Ricks captured the German student's e-mail log-in information when he used the computer and began spying on his communications, the student said. When the student decided he had had enough, Ricks threatened to ruin him, accusing him of drinking and using drugs and ultimately sending out messages to the teen's family and friends alleging as much.

When the student complained to ASSE, the program immediately removed him from Ricks's home, and police were sent to retrieve the student's belongings. Although there were no allegations of sexual abuse, ASSE officials felt uncomfortable and acted immediately, said Bill Gustafson, the group's current president.

Naomi Richards, a special education teacher at nearby Preston Elementary School, said the German student came to her in March 2004 and begged to live with her, saying he wasn't happy with Ricks.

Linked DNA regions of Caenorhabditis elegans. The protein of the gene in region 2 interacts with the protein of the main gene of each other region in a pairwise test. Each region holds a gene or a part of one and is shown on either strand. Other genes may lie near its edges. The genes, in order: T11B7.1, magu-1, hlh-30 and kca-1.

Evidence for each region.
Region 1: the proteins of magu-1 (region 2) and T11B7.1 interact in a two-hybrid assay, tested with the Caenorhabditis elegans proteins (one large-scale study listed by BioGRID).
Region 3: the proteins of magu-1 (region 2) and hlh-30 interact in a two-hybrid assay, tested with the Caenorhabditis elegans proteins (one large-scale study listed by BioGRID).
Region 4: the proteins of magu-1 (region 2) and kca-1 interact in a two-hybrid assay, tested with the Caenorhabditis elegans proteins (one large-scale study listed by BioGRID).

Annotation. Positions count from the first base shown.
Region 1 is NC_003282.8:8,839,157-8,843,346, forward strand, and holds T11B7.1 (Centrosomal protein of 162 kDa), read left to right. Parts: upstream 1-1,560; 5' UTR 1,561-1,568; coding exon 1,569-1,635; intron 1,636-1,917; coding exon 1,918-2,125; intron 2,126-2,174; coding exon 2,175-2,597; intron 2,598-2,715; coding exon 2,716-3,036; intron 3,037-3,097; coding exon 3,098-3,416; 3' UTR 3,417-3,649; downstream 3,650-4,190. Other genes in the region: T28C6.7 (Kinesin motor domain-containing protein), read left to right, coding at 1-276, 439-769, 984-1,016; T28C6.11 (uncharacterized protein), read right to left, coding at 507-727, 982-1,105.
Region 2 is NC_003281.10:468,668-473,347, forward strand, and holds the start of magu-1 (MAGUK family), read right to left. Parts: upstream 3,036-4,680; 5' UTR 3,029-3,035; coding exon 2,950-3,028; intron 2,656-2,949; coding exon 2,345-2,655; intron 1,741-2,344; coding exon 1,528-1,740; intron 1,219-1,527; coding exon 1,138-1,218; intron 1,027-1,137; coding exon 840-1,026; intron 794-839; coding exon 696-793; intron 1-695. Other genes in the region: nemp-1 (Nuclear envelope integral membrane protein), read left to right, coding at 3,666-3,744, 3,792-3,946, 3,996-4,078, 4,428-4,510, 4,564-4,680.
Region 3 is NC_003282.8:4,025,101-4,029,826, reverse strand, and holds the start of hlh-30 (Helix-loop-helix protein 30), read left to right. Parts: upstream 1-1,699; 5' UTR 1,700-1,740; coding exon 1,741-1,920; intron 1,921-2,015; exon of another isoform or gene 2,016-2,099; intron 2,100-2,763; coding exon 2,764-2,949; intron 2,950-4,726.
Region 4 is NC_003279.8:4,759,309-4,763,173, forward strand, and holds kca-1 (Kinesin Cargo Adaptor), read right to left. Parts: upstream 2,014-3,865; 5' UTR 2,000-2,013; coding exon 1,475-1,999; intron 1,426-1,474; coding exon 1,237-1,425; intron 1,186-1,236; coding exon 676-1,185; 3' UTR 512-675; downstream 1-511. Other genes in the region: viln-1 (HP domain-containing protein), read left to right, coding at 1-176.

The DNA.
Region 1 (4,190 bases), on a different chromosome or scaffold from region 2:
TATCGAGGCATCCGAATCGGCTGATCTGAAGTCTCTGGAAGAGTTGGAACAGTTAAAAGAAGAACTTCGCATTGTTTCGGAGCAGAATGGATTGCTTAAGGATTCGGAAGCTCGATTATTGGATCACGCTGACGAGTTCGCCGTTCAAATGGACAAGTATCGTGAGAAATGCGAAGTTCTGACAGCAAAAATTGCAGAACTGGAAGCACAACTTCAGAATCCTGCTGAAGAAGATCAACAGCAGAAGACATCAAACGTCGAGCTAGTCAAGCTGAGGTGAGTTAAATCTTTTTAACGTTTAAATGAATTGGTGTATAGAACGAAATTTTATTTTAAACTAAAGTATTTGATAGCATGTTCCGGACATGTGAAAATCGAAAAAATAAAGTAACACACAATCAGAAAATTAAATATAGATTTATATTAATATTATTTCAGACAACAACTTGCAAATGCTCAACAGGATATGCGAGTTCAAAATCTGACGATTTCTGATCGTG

"Mr. Ricks wouldn't let [the student] go," Richards said. "He was in love with him. He kept him prisoner. He would mentally torture him."

After the student moved out, Ricks called Richards's house incessantly trying to speak with him, sometimes crying, and he would leave little gifts at the front door, Richards said. She remembers Ricks being particularly upset that the student "never even said goodbye."

Ricks even changed his bulldog's name from Brodie to the German student's name, Clark said. At one point, Ricks allegedly got another student to go to the high school to take video of the German student during tennis team practice. Ricks couldn't go himself, according to court testimony, because he had been barred from school property. School officials would not confirm the ban.